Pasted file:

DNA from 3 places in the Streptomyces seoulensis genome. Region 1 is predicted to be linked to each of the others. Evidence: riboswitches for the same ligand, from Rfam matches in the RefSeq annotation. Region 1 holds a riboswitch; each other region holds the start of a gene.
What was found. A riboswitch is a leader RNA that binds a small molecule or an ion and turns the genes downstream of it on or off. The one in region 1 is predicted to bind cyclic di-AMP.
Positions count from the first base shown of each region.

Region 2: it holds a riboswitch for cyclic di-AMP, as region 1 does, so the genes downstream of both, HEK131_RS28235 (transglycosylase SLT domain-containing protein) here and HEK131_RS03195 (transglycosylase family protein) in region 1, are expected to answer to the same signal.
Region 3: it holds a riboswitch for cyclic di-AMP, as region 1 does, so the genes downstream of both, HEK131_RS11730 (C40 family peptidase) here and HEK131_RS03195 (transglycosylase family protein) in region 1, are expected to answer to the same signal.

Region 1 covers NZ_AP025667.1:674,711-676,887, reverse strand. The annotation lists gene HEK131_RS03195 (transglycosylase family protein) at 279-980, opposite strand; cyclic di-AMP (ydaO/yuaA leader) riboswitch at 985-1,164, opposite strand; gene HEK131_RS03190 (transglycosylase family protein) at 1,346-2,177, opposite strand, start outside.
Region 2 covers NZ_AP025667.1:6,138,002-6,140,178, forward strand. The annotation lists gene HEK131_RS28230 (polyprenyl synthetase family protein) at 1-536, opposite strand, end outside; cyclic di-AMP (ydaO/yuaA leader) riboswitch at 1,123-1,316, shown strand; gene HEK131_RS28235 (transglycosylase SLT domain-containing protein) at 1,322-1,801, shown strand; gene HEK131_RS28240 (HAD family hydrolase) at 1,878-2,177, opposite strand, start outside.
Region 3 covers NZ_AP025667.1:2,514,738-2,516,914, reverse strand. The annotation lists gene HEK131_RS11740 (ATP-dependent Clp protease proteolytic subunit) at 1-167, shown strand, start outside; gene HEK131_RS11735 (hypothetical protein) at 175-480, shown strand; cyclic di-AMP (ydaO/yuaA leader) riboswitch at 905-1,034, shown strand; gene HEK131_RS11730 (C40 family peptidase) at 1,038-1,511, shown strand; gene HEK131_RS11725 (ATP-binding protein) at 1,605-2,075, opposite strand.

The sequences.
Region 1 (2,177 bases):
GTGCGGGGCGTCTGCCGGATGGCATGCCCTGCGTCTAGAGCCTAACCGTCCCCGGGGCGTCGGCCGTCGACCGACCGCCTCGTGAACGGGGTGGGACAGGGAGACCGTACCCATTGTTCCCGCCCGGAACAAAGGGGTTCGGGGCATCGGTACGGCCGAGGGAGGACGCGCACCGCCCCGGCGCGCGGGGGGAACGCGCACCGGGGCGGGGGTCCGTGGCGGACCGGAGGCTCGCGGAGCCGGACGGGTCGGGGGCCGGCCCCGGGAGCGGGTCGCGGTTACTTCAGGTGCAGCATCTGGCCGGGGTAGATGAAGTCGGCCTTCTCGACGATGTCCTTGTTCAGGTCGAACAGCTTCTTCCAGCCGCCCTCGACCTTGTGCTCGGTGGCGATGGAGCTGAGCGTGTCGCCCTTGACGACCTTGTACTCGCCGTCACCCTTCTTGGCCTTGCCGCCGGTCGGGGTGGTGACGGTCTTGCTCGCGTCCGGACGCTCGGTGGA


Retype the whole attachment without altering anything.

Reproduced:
DNA from 3 places in the Streptomyces seoulensis genome. Region 1 is predicted to be linked to each of the others. Evidence: riboswitches for the same ligand, from Rfam matches in the RefSeq annotation. Region 1 holds a riboswitch; each other region holds the start of a gene.
What was found. A riboswitch is a leader RNA that binds a small molecule or an ion and turns the genes downstream of it on or off. The one in region 1 is predicted to bind cyclic di-AMP.
Positions count from the first base shown of each region.

Region 2: it holds a riboswitch for cyclic di-AMP, as region 1 does, so the genes downstream of both, HEK131_RS28235 (transglycosylase SLT domain-containing protein) here and HEK131_RS03195 (transglycosylase family protein) in region 1, are expected to answer to the same signal.
Region 3: it holds a riboswitch for cyclic di-AMP, as region 1 does, so the genes downstream of both, HEK131_RS11730 (C40 family peptidase) here and HEK131_RS03195 (transglycosylase family protein) in region 1, are expected to answer to the same signal.

Region 1 covers NZ_AP025667.1:674,711-676,887, reverse strand. The annotation lists gene HEK131_RS03195 (transglycosylase family protein) at 279-980, opposite strand; cyclic di-AMP (ydaO/yuaA leader) riboswitch at 985-1,164, opposite strand; gene HEK131_RS03190 (transglycosylase family protein) at 1,346-2,177, opposite strand, start outside.
Region 2 covers NZ_AP025667.1:6,138,002-6,140,178, forward strand. The annotation lists gene HEK131_RS28230 (polyprenyl synthetase family protein) at 1-536, opposite strand, end outside; cyclic di-AMP (ydaO/yuaA leader) riboswitch at 1,123-1,316, shown strand; gene HEK131_RS28235 (transglycosylase SLT domain-containing protein) at 1,322-1,801, shown strand; gene HEK131_RS28240 (HAD family hydrolase) at 1,878-2,177, opposite strand, start outside.
Region 3 covers NZ_AP025667.1:2,514,738-2,516,914, reverse strand. The annotation lists gene HEK131_RS11740 (ATP-dependent Clp protease proteolytic subunit) at 1-167, shown strand, start outside; gene HEK131_RS11735 (hypothetical protein) at 175-480, shown strand; cyclic di-AMP (ydaO/yuaA leader) riboswitch at 905-1,034, shown strand; gene HEK131_RS11730 (C40 family peptidase) at 1,038-1,511, shown strand; gene HEK131_RS11725 (ATP-binding protein) at 1,605-2,075, opposite strand.

The sequences.
Region 1 (2,177 bases):
GTGCGGGGCGTCTGCCGGATGGCATGCCCTGCGTCTAGAGCCTAACCGTCCCCGGGGCGTCGGCCGTCGACCGACCGCCTCGTGAACGGGGTGGGACAGGGAGACCGTACCCATTGTTCCCGCCCGGAACAAAGGGGTTCGGGGCATCGGTACGGCCGAGGGAGGACGCGCACCGCCCCGGCGCGCGGGGGGAACGCGCACCGGGGCGGGGGTCCGTGGCGGACCGGAGGCTCGCGGAGCCGGACGGGTCGGGGGCCGGCCCCGGGAGCGGGTCGCGGTTACTTCAGGTGCAGCATCTGGCCGGGGTAGATGAAGTCGGCCTTCTCGACGATGTCCTTGTTCAGGTCGAACAGCTTCTTCCAGCCGCCCTCGACCTTGTGCTCGGTGGCGATGGAGCTGAGCGTGTCGCCCTTGACGACCTTGTACTCGCCGTCACCCTTCTTGGCCTTGCCGCCGGTCGGGGTGGTGACGGTCTTGCTCGCGTCCGGACGCTCGGTGGA